4.) I experimented with playing songs from the internet (YouTube) with subtitles. Example: "Everything at Once" by Lenka ,"Its a Wonderful Life". The idea was to communicate to them a certain joy and fun in the languge. I don't think it worked very well this time, but fundamentally I think its a good idea, and I need to find the context in which it would be more effective. 

5.) Ashok Ganguly, one of the people at Timbaktu is enthusiastic about English teaching and I had good discussions with him. At one of the classes he made a presentation of some more useful points and ideas around speaking English..roots of words, how languages evolved, how much of a vocabulary the trainees already had etc. I think this was a good interlude, and done well, can add value.

6.) I found one very interesting mobile application called "Hello English". I don't know how effective it is in practice, but was designed very well with lots of games and tools as part of the learning process. There were some videos on YouTube though nothing that was a game-changer.  

Sunday, January 29, 2017

Weight loss ideas from Rujuta Diwekar

In my work on myself on losing weight, I've become convinced by, and adopted the diet ideas of Rujuta Diwekar, from her book "Don't lose your mind, lose your weight". (It was her first book and she's written more after that. You can also follow her on FB).  I believe the book expresses international-level thought leadership in this area, which is rife with fashions and fads.

I summarize key practices from the book:

Eat something as soon as possible after waking up.  It does not have to be a full meal, fruit or nuts will do.  Breakfast can follow. DONT start the day with tea or coffee, postpone them to after the breakfast meal.
Eat smaller, frequent meals, not large meals. Eat fat and sugary stuff between meals. DON'T have fat and sugar along with meals like dessert after dinner.
Tune your eating to activity level - eat more when you are active and less when you are not.
Finish your last meal atleast 2 hours prior to sleeping.

And some more:
Eat with attention. You will see when your stomach is full and you can stop eating then
Eating fresh fruit is much better than eating juices
Essentially everything processed is a pain in the ass (or a pain in the stomach). Biscuits, cakes, pizza, potato chips, puffs all of that stuff. Avoid as much as possible. If you're going to have it anyway, homecooked is better than commercial.
Eat protein before and after vigorous exercise - the body needs it to repair the micro-damage that occurs to muscles during expercise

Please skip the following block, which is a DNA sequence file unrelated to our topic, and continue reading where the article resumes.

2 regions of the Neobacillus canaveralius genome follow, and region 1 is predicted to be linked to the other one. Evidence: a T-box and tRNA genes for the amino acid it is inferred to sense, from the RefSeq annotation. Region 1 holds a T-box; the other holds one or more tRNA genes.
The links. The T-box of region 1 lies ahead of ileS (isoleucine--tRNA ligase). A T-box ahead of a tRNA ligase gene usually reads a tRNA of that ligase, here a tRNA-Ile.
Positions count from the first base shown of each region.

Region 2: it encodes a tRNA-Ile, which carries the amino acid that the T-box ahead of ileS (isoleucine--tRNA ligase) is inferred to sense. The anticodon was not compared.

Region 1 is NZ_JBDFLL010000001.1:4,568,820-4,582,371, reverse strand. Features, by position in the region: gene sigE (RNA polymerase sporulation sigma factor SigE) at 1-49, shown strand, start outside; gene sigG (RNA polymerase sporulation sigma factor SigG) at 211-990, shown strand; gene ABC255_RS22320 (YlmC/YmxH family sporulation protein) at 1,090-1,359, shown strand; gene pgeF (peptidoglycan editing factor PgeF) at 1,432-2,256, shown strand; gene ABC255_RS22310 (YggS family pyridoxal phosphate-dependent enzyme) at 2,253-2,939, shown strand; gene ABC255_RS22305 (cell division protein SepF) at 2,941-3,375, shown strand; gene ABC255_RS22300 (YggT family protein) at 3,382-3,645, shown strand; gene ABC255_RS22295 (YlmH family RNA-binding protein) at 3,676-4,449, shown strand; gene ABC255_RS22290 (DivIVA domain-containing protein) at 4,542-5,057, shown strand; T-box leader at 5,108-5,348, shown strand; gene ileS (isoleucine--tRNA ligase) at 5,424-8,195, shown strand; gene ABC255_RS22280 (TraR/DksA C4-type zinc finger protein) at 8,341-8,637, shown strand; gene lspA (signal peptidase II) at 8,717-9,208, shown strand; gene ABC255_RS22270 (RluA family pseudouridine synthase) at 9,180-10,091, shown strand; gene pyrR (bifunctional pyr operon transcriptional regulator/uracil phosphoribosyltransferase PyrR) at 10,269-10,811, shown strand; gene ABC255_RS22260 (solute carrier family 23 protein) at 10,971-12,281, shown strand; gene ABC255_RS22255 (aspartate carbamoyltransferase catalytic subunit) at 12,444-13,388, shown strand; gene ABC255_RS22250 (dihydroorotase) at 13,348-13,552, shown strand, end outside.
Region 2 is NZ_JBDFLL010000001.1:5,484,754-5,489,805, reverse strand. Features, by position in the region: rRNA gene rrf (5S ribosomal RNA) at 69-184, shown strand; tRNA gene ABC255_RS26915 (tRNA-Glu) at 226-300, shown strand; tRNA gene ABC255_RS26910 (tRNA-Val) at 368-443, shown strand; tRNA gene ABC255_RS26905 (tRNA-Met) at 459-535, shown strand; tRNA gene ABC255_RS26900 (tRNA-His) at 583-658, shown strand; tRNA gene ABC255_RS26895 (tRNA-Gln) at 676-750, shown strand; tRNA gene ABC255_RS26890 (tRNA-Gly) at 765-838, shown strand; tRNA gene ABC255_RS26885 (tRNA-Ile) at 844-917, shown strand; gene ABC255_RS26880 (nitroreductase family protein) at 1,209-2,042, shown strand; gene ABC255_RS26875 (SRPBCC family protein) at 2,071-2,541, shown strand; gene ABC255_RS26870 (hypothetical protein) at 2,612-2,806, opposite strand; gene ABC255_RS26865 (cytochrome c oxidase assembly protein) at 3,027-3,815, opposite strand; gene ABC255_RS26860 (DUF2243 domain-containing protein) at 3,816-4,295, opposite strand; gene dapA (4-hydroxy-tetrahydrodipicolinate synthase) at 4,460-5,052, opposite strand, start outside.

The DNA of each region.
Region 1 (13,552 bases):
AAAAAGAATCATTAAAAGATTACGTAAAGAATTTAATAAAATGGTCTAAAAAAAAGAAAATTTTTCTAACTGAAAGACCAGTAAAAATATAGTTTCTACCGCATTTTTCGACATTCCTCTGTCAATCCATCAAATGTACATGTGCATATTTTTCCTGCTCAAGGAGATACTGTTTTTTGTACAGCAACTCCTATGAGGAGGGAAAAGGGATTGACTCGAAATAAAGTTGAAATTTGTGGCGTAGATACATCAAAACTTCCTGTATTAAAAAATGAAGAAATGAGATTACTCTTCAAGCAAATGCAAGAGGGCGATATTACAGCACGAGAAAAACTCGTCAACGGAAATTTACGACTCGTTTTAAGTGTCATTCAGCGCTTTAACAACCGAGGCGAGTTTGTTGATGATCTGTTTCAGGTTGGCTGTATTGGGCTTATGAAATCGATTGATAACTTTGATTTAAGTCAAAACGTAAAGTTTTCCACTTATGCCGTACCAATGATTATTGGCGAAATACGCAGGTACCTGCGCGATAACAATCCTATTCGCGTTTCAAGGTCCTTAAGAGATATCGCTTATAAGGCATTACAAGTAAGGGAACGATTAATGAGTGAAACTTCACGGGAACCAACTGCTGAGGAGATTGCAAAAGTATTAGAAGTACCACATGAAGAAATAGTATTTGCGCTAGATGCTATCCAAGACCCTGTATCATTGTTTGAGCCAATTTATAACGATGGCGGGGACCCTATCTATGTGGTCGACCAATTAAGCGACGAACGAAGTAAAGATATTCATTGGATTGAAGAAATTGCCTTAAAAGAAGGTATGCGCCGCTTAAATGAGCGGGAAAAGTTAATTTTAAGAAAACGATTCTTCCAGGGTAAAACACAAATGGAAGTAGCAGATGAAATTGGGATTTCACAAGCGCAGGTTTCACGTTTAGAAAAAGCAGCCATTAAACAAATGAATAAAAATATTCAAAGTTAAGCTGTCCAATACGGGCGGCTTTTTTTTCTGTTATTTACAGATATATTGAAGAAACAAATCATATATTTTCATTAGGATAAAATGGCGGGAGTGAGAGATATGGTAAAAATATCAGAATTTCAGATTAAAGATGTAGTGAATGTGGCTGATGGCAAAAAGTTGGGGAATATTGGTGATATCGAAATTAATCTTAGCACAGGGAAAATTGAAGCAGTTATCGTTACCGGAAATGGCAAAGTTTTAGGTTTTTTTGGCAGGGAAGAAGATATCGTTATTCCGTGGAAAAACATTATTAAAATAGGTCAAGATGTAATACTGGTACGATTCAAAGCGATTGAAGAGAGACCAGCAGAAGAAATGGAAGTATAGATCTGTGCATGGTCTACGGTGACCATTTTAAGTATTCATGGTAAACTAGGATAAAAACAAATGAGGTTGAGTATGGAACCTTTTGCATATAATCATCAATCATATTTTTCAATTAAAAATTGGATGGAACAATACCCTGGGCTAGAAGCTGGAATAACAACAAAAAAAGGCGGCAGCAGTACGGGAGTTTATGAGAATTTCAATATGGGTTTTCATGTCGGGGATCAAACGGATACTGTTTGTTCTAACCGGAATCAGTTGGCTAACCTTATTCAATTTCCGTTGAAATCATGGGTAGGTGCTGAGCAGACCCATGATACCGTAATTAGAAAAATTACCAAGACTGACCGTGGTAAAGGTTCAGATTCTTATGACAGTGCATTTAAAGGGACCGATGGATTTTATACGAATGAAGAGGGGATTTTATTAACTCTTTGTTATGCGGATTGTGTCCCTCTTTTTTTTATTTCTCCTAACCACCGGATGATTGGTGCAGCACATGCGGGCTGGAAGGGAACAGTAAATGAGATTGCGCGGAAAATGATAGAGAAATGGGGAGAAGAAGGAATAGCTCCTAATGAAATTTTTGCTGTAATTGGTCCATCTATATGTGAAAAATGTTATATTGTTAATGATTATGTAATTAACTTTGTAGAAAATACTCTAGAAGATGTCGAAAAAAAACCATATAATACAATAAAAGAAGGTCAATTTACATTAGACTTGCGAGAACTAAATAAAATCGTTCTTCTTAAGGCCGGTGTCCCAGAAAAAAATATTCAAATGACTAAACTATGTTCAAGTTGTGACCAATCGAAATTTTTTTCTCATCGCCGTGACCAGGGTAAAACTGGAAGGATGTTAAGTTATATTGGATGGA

There's a lot more to the book including the explanations for the above practices. Read the book.

My personal experiences:
Cutting down majorly on sugar (other than fruits) has been an eye-opening experience. After cutting down, I realized that sugar was causing lots of ups-and-downs in my mood. I would crave sugar (typically in the afternoon, in anticipation of the evening snack) and then get a sugar high with the snack. After giving up sugar, I found my day to be more peaceful and energetic.

I've compensated for giving up on all the delicious sugar treats by exploring dried fruit instead. I've developed a taste for dates, figs and apricots. They're pretty delicious and give a decent sugar high. I splurge on high quality dried fruit and enjoy them. The intention is to be become a connoisseur of these things, like the wine-lovers, haha! 

I do miss sugar, but not so badly that I give in frequently. I have very little sugar at home, so that gives some leeway during social occasions, where there may be social pressure or the temptation is high. Having those occasional treats keep the cravings manageable.During a recent streneous hike, I hogged on cream biscuits and chikki. And after that indulgence, the thought of sugar made
me queasy for a couple of days!

Overall, life has become a lot more SIMPLE.

Monday, January 16, 2017

Coming clean

I molested a woman once. 

I did it when I was in college (in Chennai). I was travelling on a bus, a crowded public transport bus. I used my knee to brush the bottom of the lady sitting on the seat in front of me (the seats then were designed differently then, as two parts that had a gap between them). More than once. She rushed out precipitately at the next stop.

I was overcome by shame by the next day. I’ve regretted it deeply ever since. It must have ruined her day, and left its mark on her permanently. I wish I could do something about it. 

I did it as a act of hormone-fuelled bravado, telling myself that I saw some chemistry with her. Far from it. 

I’ve been reading the postings from the women’s groups in response to the Bangalore New Year Eve molestation incidents. And then remembered suddenly that I was (once) ‘that guy’. By writing about the incident, I hope to contribute in a small way to a honest dialogue.

To my women friends - I ask forgiveness for the incident. If you want to talk me to about it (berate, condemn, whatever), please do. It would be useful for me too. 

Friday, November 04, 2016

Being organised - Bullet journalling

I posted earlier about things I do to keep organised.